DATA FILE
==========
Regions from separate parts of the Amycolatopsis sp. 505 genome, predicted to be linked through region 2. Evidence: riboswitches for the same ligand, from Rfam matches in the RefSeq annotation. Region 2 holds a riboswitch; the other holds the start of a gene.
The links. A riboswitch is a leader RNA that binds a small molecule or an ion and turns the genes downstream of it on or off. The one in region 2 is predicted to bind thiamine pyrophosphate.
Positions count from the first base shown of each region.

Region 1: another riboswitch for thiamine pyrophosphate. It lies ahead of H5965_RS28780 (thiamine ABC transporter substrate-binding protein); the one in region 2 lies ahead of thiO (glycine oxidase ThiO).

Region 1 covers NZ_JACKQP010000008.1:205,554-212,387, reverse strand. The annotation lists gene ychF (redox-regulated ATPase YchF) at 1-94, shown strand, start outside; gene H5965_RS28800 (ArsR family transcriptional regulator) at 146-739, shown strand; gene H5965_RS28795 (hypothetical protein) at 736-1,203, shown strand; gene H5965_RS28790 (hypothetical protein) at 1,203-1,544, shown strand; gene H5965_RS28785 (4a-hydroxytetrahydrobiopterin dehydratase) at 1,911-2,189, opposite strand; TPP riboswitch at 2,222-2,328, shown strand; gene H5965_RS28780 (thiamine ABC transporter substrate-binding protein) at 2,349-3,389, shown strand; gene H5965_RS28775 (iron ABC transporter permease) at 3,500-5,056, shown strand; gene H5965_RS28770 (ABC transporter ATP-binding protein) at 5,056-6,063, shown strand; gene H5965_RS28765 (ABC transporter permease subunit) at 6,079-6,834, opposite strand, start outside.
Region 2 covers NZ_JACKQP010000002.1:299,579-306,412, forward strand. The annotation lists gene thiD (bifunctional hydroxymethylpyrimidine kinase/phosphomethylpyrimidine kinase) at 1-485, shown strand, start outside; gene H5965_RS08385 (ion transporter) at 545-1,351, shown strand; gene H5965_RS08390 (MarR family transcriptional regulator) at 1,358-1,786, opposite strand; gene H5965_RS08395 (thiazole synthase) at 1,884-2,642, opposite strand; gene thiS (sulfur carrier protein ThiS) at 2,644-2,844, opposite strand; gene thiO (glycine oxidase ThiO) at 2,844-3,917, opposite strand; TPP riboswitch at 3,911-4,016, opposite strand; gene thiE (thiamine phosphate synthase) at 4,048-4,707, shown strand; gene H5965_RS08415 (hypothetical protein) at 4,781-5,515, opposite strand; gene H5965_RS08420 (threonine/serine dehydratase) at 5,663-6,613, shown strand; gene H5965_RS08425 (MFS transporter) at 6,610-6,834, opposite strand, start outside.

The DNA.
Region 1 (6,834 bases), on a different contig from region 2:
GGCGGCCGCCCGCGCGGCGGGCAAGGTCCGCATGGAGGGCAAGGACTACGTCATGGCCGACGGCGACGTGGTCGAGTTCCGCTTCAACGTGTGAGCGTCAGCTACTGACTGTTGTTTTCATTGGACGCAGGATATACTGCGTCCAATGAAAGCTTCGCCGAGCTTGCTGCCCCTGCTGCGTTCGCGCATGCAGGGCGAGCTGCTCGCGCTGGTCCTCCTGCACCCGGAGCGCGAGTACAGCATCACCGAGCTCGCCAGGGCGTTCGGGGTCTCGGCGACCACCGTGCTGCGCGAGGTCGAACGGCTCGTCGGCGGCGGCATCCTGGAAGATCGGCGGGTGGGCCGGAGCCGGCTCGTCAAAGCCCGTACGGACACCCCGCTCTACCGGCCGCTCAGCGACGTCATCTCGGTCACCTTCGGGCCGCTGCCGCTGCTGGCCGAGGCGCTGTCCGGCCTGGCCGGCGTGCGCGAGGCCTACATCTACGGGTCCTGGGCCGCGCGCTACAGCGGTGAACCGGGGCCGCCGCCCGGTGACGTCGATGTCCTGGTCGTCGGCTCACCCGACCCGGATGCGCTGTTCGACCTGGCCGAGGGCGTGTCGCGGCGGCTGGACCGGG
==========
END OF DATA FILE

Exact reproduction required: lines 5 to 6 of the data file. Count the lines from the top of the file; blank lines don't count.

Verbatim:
Region 1 covers NZ_JACKQP010000008.1:205,554-212,387, reverse strand. The annotation lists gene ychF (redox-regulated ATPase YchF) at 1-94, shown strand, start outside; gene H5965_RS28800 (ArsR family transcriptional regulator) at 146-739, shown strand; gene H5965_RS28795 (hypothetical protein) at 736-1,203, shown strand; gene H5965_RS28790 (hypothetical protein) at 1,203-1,544, shown strand; gene H5965_RS28785 (4a-hydroxytetrahydrobiopterin dehydratase) at 1,911-2,189, opposite strand; TPP riboswitch at 2,222-2,328, shown strand; gene H5965_RS28780 (thiamine ABC transporter substrate-binding protein) at 2,349-3,389, shown strand; gene H5965_RS28775 (iron ABC transporter permease) at 3,500-5,056, shown strand; gene H5965_RS28770 (ABC transporter ATP-binding protein) at 5,056-6,063, shown strand; gene H5965_RS28765 (ABC transporter permease subunit) at 6,079-6,834, opposite strand, start outside.
Region 2 covers NZ_JACKQP010000002.1:299,579-306,412, forward strand. The annotation lists gene thiD (bifunctional hydroxymethylpyrimidine kinase/phosphomethylpyrimidine kinase) at 1-485, shown strand, start outside; gene H5965_RS08385 (ion transporter) at 545-1,351, shown strand; gene H5965_RS08390 (MarR family transcriptional regulator) at 1,358-1,786, opposite strand; gene H5965_RS08395 (thiazole synthase) at 1,884-2,642, opposite strand; gene thiS (sulfur carrier protein ThiS) at 2,644-2,844, opposite strand; gene thiO (glycine oxidase ThiO) at 2,844-3,917, opposite strand; TPP riboswitch at 3,911-4,016, opposite strand; gene thiE (thiamine phosphate synthase) at 4,048-4,707, shown strand; gene H5965_RS08415 (hypothetical protein) at 4,781-5,515, opposite strand; gene H5965_RS08420 (threonine/serine dehydratase) at 5,663-6,613, shown strand; gene H5965_RS08425 (MFS transporter) at 6,610-6,834, opposite strand, start outside.